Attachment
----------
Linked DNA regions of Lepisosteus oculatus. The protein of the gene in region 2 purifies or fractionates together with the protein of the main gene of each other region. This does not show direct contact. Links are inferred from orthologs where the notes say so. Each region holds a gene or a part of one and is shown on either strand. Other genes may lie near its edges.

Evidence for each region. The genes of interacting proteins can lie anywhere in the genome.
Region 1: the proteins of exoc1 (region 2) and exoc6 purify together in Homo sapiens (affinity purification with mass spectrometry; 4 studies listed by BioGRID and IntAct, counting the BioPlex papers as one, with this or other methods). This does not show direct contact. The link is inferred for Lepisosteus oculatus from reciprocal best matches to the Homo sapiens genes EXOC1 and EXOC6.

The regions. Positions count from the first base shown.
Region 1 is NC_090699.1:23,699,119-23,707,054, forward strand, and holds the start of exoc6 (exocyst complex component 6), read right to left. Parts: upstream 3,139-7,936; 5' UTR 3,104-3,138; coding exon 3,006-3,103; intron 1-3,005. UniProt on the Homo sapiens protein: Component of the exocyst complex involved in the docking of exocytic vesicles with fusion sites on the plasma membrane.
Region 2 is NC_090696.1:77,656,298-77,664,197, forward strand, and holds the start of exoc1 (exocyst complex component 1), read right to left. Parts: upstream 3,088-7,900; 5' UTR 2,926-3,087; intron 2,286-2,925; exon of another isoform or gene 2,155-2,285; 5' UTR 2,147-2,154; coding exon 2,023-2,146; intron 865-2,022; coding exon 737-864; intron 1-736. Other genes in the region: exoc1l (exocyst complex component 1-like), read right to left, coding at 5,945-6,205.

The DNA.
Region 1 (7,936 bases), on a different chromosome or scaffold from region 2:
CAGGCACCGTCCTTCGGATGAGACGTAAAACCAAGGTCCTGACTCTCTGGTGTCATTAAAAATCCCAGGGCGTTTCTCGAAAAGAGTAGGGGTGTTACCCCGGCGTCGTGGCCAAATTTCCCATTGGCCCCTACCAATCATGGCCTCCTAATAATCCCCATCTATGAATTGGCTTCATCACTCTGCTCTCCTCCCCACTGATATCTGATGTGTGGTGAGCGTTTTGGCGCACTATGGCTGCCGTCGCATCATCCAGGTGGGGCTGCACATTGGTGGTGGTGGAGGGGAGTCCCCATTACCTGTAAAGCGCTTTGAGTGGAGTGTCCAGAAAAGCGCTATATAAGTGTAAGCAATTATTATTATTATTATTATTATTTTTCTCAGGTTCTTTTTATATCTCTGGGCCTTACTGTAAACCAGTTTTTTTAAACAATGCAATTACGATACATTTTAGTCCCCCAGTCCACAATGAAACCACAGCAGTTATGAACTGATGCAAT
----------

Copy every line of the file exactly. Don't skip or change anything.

Linked DNA regions of Lepisosteus oculatus. The protein of the gene in region 2 purifies or fractionates together with the protein of the main gene of each other region. This does not show direct contact. Links are inferred from orthologs where the notes say so. Each region holds a gene or a part of one and is shown on either strand. Other genes may lie near its edges.

Evidence for each region. The genes of interacting proteins can lie anywhere in the genome.
Region 1: the proteins of exoc1 (region 2) and exoc6 purify together in Homo sapiens (affinity purification with mass spectrometry; 4 studies listed by BioGRID and IntAct, counting the BioPlex papers as one, with this or other methods). This does not show direct contact. The link is inferred for Lepisosteus oculatus from reciprocal best matches to the Homo sapiens genes EXOC1 and EXOC6.

The regions. Positions count from the first base shown.
Region 1 is NC_090699.1:23,699,119-23,707,054, forward strand, and holds the start of exoc6 (exocyst complex component 6), read right to left. Parts: upstream 3,139-7,936; 5' UTR 3,104-3,138; coding exon 3,006-3,103; intron 1-3,005. UniProt on the Homo sapiens protein: Component of the exocyst complex involved in the docking of exocytic vesicles with fusion sites on the plasma membrane.
Region 2 is NC_090696.1:77,656,298-77,664,197, forward strand, and holds the start of exoc1 (exocyst complex component 1), read right to left. Parts: upstream 3,088-7,900; 5' UTR 2,926-3,087; intron 2,286-2,925; exon of another isoform or gene 2,155-2,285; 5' UTR 2,147-2,154; coding exon 2,023-2,146; intron 865-2,022; coding exon 737-864; intron 1-736. Other genes in the region: exoc1l (exocyst complex component 1-like), read right to left, coding at 5,945-6,205.

The DNA.
Region 1 (7,936 bases), on a different chromosome or scaffold from region 2:
CAGGCACCGTCCTTCGGATGAGACGTAAAACCAAGGTCCTGACTCTCTGGTGTCATTAAAAATCCCAGGGCGTTTCTCGAAAAGAGTAGGGGTGTTACCCCGGCGTCGTGGCCAAATTTCCCATTGGCCCCTACCAATCATGGCCTCCTAATAATCCCCATCTATGAATTGGCTTCATCACTCTGCTCTCCTCCCCACTGATATCTGATGTGTGGTGAGCGTTTTGGCGCACTATGGCTGCCGTCGCATCATCCAGGTGGGGCTGCACATTGGTGGTGGTGGAGGGGAGTCCCCATTACCTGTAAAGCGCTTTGAGTGGAGTGTCCAGAAAAGCGCTATATAAGTGTAAGCAATTATTATTATTATTATTATTATTTTTCTCAGGTTCTTTTTATATCTCTGGGCCTTACTGTAAACCAGTTTTTTTAAACAATGCAATTACGATACATTTTAGTCCCCCAGTCCACAATGAAACCACAGCAGTTATGAACTGATGCAAT